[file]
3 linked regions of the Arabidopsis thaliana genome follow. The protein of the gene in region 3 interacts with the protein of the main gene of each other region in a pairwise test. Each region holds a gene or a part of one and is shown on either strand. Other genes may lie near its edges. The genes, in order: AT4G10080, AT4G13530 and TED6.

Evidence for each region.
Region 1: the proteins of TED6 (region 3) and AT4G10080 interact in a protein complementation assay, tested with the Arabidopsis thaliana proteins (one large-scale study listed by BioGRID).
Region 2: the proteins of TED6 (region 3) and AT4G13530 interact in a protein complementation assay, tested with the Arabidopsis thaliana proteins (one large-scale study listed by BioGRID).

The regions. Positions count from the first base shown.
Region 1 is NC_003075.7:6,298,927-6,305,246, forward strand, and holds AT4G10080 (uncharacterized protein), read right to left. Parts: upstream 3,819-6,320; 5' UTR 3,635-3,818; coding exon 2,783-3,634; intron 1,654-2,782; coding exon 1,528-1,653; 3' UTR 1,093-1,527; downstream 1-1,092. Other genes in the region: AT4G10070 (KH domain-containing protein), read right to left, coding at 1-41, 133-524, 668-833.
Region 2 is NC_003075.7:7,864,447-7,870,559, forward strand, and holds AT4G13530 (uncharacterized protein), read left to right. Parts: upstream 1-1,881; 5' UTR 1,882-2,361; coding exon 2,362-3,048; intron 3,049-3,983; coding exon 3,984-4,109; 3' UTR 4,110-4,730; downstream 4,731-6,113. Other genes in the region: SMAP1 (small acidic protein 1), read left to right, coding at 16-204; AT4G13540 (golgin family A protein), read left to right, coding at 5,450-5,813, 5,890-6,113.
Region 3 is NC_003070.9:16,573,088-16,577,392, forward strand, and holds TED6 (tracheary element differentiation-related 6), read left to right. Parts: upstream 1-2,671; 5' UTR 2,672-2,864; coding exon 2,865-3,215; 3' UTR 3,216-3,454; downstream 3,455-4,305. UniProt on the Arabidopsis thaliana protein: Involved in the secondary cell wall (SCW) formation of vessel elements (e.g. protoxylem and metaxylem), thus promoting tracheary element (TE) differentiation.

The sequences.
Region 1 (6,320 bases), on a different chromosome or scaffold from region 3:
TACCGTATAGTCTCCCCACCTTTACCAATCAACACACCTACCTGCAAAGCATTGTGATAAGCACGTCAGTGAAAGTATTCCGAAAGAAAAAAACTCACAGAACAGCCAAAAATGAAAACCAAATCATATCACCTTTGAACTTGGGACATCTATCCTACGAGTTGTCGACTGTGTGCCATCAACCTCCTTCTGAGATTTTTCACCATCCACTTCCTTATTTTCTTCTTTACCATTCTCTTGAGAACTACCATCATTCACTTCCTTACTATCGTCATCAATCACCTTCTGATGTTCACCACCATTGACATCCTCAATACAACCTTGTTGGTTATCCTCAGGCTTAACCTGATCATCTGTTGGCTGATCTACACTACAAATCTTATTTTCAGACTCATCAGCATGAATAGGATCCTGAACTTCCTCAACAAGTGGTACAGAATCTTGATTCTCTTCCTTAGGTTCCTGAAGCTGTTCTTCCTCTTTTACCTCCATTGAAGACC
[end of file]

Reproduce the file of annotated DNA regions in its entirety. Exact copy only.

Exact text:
3 linked regions of the Arabidopsis thaliana genome follow. The protein of the gene in region 3 interacts with the protein of the main gene of each other region in a pairwise test. Each region holds a gene or a part of one and is shown on either strand. Other genes may lie near its edges. The genes, in order: AT4G10080, AT4G13530 and TED6.

Evidence for each region.
Region 1: the proteins of TED6 (region 3) and AT4G10080 interact in a protein complementation assay, tested with the Arabidopsis thaliana proteins (one large-scale study listed by BioGRID).
Region 2: the proteins of TED6 (region 3) and AT4G13530 interact in a protein complementation assay, tested with the Arabidopsis thaliana proteins (one large-scale study listed by BioGRID).

The regions. Positions count from the first base shown.
Region 1 is NC_003075.7:6,298,927-6,305,246, forward strand, and holds AT4G10080 (uncharacterized protein), read right to left. Parts: upstream 3,819-6,320; 5' UTR 3,635-3,818; coding exon 2,783-3,634; intron 1,654-2,782; coding exon 1,528-1,653; 3' UTR 1,093-1,527; downstream 1-1,092. Other genes in the region: AT4G10070 (KH domain-containing protein), read right to left, coding at 1-41, 133-524, 668-833.
Region 2 is NC_003075.7:7,864,447-7,870,559, forward strand, and holds AT4G13530 (uncharacterized protein), read left to right. Parts: upstream 1-1,881; 5' UTR 1,882-2,361; coding exon 2,362-3,048; intron 3,049-3,983; coding exon 3,984-4,109; 3' UTR 4,110-4,730; downstream 4,731-6,113. Other genes in the region: SMAP1 (small acidic protein 1), read left to right, coding at 16-204; AT4G13540 (golgin family A protein), read left to right, coding at 5,450-5,813, 5,890-6,113.
Region 3 is NC_003070.9:16,573,088-16,577,392, forward strand, and holds TED6 (tracheary element differentiation-related 6), read left to right. Parts: upstream 1-2,671; 5' UTR 2,672-2,864; coding exon 2,865-3,215; 3' UTR 3,216-3,454; downstream 3,455-4,305. UniProt on the Arabidopsis thaliana protein: Involved in the secondary cell wall (SCW) formation of vessel elements (e.g. protoxylem and metaxylem), thus promoting tracheary element (TE) differentiation.

The sequences.
Region 1 (6,320 bases), on a different chromosome or scaffold from region 3:
TACCGTATAGTCTCCCCACCTTTACCAATCAACACACCTACCTGCAAAGCATTGTGATAAGCACGTCAGTGAAAGTATTCCGAAAGAAAAAAACTCACAGAACAGCCAAAAATGAAAACCAAATCATATCACCTTTGAACTTGGGACATCTATCCTACGAGTTGTCGACTGTGTGCCATCAACCTCCTTCTGAGATTTTTCACCATCCACTTCCTTATTTTCTTCTTTACCATTCTCTTGAGAACTACCATCATTCACTTCCTTACTATCGTCATCAATCACCTTCTGATGTTCACCACCATTGACATCCTCAATACAACCTTGTTGGTTATCCTCAGGCTTAACCTGATCATCTGTTGGCTGATCTACACTACAAATCTTATTTTCAGACTCATCAGCATGAATAGGATCCTGAACTTCCTCAACAAGTGGTACAGAATCTTGATTCTCTTCCTTAGGTTCCTGAAGCTGTTCTTCCTCTTTTACCTCCATTGAAGACC